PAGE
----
There are a lot of movies with Oscar buzz currently playing in theaters and the holiday period is a great time to catch up on them. Here are my thoughts on two of these award contenders.
You will like this movie. The acting is great; the cinematography breathtaking; the true-story unbelievably compelling and the haunting musical score compliments every scene. The movie is essentially comprised of two distinct parts. The first is the story of a five-year-old Indian boy Saroo played brilliantly by Mumbai native Sunny Pawar. It is his engaging personality, adorable facial expressions and remarkable acting skills that suck you into the film from the get go. I’m not sure that without Sunny playing this part, that the audience would be as engaged going into the slower second part of the film which depicts Saroo as an adult.
Saroo is just five when he is separated from his older brother one night and falls asleep on a train that takes him more than 1000 miles from his Indian village. He becomes a street child in Calcutta, living under intolerable conditions and unable to speak the language or remember the name of his village. Every scene of this young boy being carried away from all that he knows is gut wrenching. Eventually, he is put into an orphanage and ultimately adopted by an Australian couple played by Nicole Kidman and David Wenham (Faramir in LOTR). Kidman gives a particularly compelling performance as this story obviously resonated with her real life adoption experience.
The second half of the film focuses on the adult Saroo played very well by Dev Patel. This part of the movie moves at a much slower pace as Saroo tries to come to terms with his origins. Saroo remembers an amazing amount of detail about his Indian home and when introduced to Google Earth, begins a virtually impossible search for his origins in hopes of finding his mother and brother. The film doesn’t rely on sentimentality and saves the true emotional moments for the end where you can’t help but be moved by an amazing outcome.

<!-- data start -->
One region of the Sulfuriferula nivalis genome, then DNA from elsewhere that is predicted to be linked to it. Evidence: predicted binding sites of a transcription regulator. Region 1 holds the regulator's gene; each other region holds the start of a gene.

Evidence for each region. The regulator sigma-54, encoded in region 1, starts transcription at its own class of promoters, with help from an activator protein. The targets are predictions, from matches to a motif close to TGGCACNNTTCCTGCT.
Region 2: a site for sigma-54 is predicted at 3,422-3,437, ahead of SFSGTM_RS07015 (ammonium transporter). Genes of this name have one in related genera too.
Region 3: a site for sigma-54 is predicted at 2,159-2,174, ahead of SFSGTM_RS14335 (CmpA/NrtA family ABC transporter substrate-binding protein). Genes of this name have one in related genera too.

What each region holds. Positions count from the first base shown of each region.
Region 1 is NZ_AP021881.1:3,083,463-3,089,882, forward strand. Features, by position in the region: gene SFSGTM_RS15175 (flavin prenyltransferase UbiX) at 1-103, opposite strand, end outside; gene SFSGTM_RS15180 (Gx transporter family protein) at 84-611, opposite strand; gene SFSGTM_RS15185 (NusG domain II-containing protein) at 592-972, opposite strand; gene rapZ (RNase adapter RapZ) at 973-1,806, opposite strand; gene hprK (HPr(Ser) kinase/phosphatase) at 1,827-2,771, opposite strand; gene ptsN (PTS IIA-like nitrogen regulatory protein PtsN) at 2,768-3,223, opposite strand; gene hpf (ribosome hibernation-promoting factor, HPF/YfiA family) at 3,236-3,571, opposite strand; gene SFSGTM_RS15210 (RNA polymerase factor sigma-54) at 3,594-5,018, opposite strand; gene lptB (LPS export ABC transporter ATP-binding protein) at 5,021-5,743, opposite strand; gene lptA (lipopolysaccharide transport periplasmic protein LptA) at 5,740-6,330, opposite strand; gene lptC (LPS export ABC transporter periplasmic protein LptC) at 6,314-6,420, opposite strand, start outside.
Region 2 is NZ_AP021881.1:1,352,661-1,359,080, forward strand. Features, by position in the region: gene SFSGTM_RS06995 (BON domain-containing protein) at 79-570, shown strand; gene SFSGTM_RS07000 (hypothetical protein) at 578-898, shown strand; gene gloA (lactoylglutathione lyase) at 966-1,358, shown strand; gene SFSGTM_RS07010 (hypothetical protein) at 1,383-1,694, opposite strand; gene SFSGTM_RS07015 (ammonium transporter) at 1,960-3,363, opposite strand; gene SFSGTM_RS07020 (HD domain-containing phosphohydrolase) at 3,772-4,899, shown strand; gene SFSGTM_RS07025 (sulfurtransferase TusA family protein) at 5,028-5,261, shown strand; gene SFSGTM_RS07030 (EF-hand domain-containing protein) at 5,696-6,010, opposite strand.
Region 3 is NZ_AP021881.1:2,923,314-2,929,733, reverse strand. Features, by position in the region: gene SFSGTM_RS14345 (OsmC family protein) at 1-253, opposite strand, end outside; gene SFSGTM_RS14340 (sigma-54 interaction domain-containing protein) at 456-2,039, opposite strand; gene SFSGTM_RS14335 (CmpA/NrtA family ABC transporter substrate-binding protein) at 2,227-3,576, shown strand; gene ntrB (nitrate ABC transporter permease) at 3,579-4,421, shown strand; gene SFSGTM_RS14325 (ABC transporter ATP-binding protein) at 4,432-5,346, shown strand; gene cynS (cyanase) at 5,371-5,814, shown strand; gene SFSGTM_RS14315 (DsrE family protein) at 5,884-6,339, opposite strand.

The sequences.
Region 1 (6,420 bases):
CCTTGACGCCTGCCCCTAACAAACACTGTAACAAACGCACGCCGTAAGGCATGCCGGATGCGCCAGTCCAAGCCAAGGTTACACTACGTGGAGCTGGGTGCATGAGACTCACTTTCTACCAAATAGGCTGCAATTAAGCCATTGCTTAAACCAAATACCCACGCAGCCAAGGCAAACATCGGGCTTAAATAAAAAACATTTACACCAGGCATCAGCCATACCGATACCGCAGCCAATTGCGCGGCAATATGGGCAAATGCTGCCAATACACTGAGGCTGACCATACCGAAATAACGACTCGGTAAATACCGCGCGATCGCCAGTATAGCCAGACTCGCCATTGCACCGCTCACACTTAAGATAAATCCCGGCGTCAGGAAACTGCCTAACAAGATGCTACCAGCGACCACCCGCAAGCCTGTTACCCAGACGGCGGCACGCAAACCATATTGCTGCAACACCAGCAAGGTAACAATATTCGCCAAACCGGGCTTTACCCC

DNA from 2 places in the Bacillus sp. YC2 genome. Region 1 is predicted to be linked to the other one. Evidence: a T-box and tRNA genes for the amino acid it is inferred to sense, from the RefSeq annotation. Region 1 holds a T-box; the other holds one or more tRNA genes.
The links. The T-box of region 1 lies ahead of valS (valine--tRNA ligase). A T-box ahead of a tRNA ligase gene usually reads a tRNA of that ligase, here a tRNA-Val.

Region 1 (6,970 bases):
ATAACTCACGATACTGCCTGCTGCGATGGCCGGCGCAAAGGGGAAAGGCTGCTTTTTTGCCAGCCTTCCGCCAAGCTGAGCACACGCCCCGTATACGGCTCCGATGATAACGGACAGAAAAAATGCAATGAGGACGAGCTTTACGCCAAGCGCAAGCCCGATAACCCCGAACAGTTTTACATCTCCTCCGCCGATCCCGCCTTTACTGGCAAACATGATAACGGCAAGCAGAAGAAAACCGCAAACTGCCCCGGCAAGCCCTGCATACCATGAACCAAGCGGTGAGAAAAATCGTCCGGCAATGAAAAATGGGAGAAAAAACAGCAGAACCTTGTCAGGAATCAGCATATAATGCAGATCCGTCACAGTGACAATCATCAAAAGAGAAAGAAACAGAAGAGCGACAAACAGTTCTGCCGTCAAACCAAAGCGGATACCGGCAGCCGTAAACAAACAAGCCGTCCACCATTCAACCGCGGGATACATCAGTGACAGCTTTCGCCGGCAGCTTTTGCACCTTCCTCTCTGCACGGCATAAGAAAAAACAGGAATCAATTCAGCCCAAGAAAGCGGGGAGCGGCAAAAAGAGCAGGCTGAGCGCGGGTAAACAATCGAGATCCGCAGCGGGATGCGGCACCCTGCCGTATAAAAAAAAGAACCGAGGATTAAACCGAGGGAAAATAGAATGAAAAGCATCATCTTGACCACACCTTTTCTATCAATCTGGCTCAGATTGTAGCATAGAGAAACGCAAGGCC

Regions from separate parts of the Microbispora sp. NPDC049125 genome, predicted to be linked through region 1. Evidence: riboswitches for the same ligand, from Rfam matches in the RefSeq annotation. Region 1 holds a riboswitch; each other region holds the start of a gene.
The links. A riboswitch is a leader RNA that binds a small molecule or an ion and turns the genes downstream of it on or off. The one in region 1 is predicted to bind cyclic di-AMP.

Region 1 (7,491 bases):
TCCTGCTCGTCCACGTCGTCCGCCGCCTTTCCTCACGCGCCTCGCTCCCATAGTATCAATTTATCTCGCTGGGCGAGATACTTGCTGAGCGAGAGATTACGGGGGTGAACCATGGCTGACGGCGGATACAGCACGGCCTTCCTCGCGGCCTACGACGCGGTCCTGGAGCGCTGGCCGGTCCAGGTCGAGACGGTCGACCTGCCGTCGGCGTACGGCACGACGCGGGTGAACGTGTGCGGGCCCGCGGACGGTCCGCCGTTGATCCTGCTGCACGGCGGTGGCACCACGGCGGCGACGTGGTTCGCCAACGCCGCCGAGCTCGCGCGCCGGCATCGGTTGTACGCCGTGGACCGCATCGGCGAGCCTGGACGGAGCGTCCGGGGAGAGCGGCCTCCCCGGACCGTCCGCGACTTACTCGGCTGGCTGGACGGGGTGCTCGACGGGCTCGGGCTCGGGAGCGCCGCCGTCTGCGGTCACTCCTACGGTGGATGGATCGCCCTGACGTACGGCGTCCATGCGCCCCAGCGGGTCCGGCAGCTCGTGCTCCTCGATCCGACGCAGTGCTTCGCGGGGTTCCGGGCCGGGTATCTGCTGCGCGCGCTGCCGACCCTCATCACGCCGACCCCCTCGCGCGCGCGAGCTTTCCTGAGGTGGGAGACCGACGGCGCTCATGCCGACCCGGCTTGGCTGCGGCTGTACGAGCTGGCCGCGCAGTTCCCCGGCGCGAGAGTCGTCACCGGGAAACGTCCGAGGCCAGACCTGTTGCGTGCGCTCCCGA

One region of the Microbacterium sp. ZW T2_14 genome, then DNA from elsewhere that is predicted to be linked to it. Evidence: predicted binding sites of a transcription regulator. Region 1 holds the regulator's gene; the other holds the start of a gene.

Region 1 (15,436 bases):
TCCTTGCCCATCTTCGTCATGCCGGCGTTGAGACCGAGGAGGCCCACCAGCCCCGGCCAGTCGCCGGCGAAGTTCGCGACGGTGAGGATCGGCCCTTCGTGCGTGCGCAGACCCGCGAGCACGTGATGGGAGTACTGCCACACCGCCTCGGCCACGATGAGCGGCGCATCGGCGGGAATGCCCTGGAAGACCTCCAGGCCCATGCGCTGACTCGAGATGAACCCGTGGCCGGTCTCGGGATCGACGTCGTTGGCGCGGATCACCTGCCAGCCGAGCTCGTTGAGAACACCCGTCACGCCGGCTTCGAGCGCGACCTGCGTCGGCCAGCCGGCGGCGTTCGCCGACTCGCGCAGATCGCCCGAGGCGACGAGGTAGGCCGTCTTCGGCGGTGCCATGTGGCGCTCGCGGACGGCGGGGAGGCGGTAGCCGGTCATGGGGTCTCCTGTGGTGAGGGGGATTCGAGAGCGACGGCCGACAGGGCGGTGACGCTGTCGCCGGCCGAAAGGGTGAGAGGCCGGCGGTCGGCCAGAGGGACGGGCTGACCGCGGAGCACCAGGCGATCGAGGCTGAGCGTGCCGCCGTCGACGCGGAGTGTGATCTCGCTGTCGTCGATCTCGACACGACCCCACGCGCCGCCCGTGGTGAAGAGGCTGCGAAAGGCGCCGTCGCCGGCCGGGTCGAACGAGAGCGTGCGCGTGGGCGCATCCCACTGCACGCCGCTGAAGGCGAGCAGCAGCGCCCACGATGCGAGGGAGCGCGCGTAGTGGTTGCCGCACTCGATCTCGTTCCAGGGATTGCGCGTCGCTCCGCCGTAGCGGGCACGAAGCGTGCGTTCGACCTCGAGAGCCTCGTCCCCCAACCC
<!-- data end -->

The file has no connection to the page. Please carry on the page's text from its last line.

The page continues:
I liked a lot about his film but particularly the relationship Saroo has with his adopted mother and the fact that he doesn’t abandon her for his birth mother in India. I also appreciate that the Director doesn’t make this a tear jerker from the onset – he could have – and waits for the final moments of the film for us to wipe a few happy tears away. This movie will particularly tug at the heartstrings of anyone who has ever been a parent and I’m glad that the Director didn’t focus on Saroo’s birth mother’s reaction to losing her five-year-old child which would be a different and devastating story. As 2016 closes out, it is nice to have an uplifting story and Lion is a movie all should enjoy.
Elle is one of those movies that you won’t be able to stop discussing long after the credits roll. It is a psychological thriller that twists and turns and blows up your assumptions as to what is happening throughout the movie. As a woman, I was particularly conflicted by the rape scenes and the motivations of the victim as the film progressed but it made more sense to me with a surprise ending. This is not a happy movie so beware.
Michele is a co-owner of a small gaming company when she is sexually assaulted by an intruder in her home as her cat watches. For some reason, she does not report the crime to the police. We next see Michele interacting with her young, predominantly male employees and telling them that a game depicting the rape and brutalization of a woman needs to be more “orgasmic”. The degree to which Michele enjoys brutal sex becomes grey as are the dysfunctional relationships with all the men in her life as Michele goes about her daily activities seemingly undistracted by what has happened to her. Ultimately it proves to be a “cat and mouse” game of the highest order.
The movie continues with more sex and brutality as we watch Michele interact with her ex-husband, current lover (and best friend’s husband), son and even her rapist. She is in a car accident and injured but neither calls the police or goes to a hospital which explains a lot about her and her feelings toward authority. I’m never happy when rape is used as a plot device and this movie will make you squirm and feel uncomfortable. It is not a film to enjoy but it is a movie to watch Isabelle Huppert as Michele command the screen from beginning to end as Michele. She is magnificent as the standoffish woman who the camera never leaves for entire 2 hours and 20 minutes length of the film. I have never seen Huppert act but wow, she was utterly amazing in this movie.
The end of the film was a surprise to me (maybe not to others) and explains a lot about her motivations but the entirety of this film experience will leave you exhausted. Elle is a tough movie to watch but seeing Huppert’s performance made it worthwhile for me. Elle didn’t make the last Oscar cut for best foreign film but hopefully Huppert will be nominated. Both have been nominated for awards this season by other organizations.